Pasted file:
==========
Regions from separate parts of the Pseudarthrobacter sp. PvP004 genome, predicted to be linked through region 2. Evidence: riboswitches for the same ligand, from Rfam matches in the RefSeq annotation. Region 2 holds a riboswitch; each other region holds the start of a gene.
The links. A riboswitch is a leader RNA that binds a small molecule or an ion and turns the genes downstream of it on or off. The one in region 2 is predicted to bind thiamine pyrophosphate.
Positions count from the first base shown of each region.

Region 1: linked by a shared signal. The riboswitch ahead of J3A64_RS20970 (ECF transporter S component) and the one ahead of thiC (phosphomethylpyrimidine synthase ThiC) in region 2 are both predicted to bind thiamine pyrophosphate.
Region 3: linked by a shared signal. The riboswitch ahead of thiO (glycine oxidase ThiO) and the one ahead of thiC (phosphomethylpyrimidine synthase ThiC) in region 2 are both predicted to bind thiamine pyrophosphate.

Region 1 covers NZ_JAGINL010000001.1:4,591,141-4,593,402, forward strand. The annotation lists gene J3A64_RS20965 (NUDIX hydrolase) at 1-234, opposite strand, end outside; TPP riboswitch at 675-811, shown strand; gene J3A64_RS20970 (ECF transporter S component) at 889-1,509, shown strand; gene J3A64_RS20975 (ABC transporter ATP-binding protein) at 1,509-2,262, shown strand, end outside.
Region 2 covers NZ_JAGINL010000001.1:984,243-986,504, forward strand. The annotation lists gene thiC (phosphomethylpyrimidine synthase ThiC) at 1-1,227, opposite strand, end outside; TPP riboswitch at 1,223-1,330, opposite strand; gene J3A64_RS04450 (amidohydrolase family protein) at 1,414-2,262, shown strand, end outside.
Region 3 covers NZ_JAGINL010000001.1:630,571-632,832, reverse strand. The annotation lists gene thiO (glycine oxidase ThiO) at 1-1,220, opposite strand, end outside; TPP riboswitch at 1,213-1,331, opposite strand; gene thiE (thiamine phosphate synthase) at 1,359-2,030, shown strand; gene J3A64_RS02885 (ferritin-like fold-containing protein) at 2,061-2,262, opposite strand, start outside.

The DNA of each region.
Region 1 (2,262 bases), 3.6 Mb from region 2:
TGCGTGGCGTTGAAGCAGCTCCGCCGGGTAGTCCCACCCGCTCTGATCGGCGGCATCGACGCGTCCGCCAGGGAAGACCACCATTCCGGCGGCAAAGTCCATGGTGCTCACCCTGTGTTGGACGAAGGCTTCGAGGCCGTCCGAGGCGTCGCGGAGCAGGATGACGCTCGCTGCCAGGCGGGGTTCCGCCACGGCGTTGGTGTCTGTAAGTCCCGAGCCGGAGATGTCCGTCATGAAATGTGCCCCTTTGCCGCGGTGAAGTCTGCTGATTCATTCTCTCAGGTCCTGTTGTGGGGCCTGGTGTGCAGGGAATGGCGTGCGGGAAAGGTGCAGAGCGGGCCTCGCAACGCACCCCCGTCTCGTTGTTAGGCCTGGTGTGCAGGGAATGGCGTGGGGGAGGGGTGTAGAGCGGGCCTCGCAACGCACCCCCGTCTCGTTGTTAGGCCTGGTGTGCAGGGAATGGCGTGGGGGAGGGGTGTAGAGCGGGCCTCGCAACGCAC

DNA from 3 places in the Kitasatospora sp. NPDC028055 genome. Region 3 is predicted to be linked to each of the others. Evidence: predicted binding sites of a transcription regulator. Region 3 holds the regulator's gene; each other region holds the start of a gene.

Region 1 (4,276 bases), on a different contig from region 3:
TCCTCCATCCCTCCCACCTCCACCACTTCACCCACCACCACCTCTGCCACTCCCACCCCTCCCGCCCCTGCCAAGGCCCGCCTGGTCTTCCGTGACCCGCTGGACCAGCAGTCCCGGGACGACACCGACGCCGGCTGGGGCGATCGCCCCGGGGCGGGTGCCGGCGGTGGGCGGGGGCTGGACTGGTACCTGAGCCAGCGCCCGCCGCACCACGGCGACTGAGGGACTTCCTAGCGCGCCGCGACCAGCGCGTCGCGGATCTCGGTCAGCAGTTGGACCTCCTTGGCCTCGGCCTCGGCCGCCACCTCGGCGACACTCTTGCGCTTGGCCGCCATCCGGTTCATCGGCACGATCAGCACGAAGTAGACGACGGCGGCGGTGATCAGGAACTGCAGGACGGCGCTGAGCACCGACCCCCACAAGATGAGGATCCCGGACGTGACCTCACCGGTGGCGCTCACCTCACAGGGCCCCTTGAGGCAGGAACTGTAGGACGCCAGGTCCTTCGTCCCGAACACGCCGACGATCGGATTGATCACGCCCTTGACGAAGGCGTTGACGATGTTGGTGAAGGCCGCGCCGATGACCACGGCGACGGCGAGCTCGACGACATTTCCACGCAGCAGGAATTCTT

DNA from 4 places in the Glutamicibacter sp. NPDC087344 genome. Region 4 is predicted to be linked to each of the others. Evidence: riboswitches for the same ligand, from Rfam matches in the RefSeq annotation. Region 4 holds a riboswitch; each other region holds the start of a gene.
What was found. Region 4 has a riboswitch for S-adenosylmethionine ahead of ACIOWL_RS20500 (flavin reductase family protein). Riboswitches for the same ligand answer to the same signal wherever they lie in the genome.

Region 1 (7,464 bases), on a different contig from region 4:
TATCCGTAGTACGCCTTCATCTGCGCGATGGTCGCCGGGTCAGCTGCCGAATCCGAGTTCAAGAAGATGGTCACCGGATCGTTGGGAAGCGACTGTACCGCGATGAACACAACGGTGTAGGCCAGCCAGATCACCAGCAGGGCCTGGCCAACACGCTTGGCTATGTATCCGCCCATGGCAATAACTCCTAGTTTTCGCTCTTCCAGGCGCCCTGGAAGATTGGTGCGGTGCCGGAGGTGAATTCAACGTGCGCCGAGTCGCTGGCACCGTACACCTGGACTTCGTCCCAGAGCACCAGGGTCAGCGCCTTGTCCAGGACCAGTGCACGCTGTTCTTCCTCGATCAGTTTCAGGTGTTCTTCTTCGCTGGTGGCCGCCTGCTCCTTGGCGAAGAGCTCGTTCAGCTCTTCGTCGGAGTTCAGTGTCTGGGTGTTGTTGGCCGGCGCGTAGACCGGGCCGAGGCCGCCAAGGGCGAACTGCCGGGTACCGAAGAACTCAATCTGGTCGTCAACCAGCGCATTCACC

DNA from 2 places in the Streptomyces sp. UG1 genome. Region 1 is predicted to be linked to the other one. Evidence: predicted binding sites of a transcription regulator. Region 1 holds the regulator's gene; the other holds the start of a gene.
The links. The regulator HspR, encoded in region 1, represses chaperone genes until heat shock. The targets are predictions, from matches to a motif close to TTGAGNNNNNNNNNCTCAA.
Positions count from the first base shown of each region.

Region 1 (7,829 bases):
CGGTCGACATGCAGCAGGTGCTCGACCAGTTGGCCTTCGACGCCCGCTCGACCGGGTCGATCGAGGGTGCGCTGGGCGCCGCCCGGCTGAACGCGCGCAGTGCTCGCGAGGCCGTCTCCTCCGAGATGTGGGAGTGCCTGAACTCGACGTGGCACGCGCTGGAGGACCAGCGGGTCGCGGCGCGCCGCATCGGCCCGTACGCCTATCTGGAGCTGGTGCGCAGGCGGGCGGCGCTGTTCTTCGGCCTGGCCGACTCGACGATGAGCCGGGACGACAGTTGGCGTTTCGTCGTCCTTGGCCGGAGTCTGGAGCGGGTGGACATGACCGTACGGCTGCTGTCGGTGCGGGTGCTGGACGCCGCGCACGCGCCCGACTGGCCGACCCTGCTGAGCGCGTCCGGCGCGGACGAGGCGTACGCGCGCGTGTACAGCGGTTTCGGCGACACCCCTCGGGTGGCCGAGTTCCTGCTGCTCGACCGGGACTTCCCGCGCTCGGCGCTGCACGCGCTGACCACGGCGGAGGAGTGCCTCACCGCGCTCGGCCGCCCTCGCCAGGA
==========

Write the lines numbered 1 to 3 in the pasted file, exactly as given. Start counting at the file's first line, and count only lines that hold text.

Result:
Regions from separate parts of the Pseudarthrobacter sp. PvP004 genome, predicted to be linked through region 2. Evidence: riboswitches for the same ligand, from Rfam matches in the RefSeq annotation. Region 2 holds a riboswitch; each other region holds the start of a gene.
The links. A riboswitch is a leader RNA that binds a small molecule or an ion and turns the genes downstream of it on or off. The one in region 2 is predicted to bind thiamine pyrophosphate.
Positions count from the first base shown of each region.